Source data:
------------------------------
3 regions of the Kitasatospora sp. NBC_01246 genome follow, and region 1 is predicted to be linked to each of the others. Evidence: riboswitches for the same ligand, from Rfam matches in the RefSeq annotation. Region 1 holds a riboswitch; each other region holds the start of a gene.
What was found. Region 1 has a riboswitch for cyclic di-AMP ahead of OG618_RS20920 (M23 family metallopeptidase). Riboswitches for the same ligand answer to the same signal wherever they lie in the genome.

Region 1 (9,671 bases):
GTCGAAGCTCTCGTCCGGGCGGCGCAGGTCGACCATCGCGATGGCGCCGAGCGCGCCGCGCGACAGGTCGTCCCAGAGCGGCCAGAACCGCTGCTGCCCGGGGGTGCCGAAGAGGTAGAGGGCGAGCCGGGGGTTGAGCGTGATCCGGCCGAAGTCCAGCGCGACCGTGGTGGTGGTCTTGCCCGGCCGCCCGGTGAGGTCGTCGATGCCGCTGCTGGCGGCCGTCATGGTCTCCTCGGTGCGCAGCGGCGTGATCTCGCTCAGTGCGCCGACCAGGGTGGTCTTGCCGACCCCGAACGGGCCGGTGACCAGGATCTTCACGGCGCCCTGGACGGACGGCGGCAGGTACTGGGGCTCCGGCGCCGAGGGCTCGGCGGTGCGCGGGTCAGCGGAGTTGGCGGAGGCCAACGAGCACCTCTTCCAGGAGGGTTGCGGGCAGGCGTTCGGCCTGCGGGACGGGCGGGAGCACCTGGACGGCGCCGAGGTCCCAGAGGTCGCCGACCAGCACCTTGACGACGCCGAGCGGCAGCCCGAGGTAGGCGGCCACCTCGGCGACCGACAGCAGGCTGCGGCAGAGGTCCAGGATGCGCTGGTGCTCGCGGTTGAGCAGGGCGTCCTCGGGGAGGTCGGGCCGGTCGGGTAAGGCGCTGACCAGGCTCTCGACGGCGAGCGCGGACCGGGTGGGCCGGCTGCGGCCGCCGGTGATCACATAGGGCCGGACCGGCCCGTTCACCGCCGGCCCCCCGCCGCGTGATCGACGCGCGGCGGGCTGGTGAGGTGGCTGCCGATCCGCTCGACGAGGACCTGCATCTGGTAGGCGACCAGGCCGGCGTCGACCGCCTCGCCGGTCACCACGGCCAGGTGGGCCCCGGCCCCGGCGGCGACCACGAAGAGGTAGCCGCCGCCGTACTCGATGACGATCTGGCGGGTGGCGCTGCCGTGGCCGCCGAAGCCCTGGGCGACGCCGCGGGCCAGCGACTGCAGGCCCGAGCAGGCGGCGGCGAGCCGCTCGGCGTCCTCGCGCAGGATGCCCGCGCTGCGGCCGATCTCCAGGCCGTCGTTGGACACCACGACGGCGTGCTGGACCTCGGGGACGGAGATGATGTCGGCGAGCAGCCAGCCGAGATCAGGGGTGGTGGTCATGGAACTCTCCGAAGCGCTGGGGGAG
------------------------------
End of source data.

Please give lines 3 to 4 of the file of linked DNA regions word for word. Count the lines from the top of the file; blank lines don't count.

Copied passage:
Region 1 (9,671 bases):
GTCGAAGCTCTCGTCCGGGCGGCGCAGGTCGACCATCGCGATGGCGCCGAGCGCGCCGCGCGACAGGTCGTCCCAGAGCGGCCAGAACCGCTGCTGCCCGGGGGTGCCGAAGAGGTAGAGGGCGAGCCGGGGGTTGAGCGTGATCCGGCCGAAGTCCAGCGCGACCGTGGTGGTGGTCTTGCCCGGCCGCCCGGTGAGGTCGTCGATGCCGCTGCTGGCGGCCGTCATGGTCTCCTCGGTGCGCAGCGGCGTGATCTCGCTCAGTGCGCCGACCAGGGTGGTCTTGCCGACCCCGAACGGGCCGGTGACCAGGATCTTCACGGCGCCCTGGACGGACGGCGGCAGGTACTGGGGCTCCGGCGCCGAGGGCTCGGCGGTGCGCGGGTCAGCGGAGTTGGCGGAGGCCAACGAGCACCTCTTCCAGGAGGGTTGCGGGCAGGCGTTCGGCCTGCGGGACGGGCGGGAGCACCTGGACGGCGCCGAGGTCCCAGAGGTCGCCGACCAGCACCTTGACGACGCCGAGCGGCAGCCCGAGGTAGGCGGCCACCTCGGCGACCGACAGCAGGCTGCGGCAGAGGTCCAGGATGCGCTGGTGCTCGCGGTTGAGCAGGGCGTCCTCGGGGAGGTCGGGCCGGTCGGGTAAGGCGCTGACCAGGCTCTCGACGGCGAGCGCGGACCGGGTGGGCCGGCTGCGGCCGCCGGTGATCACATAGGGCCGGACCGGCCCGTTCACCGCCGGCCCCCCGCCGCGTGATCGACGCGCGGCGGGCTGGTGAGGTGGCTGCCGATCCGCTCGACGAGGACCTGCATCTGGTAGGCGACCAGGCCGGCGTCGACCGCCTCGCCGGTCACCACGGCCAGGTGGGCCCCGGCCCCGGCGGCGACCACGAAGAGGTAGCCGCCGCCGTACTCGATGACGATCTGGCGGGTGGCGCTGCCGTGGCCGCCGAAGCCCTGGGCGACGCCGCGGGCCAGCGACTGCAGGCCCGAGCAGGCGGCGGCGAGCCGCTCGGCGTCCTCGCGCAGGATGCCCGCGCTGCGGCCGATCTCCAGGCCGTCGTTGGACACCACGACGGCGTGCTGGACCTCGGGGACGGAGATGATGTCGGCGAGCAGCCAGCCGAGATCAGGGGTGGTGGTCATGGAACTCTCCGAAGCGCTGGGGGAG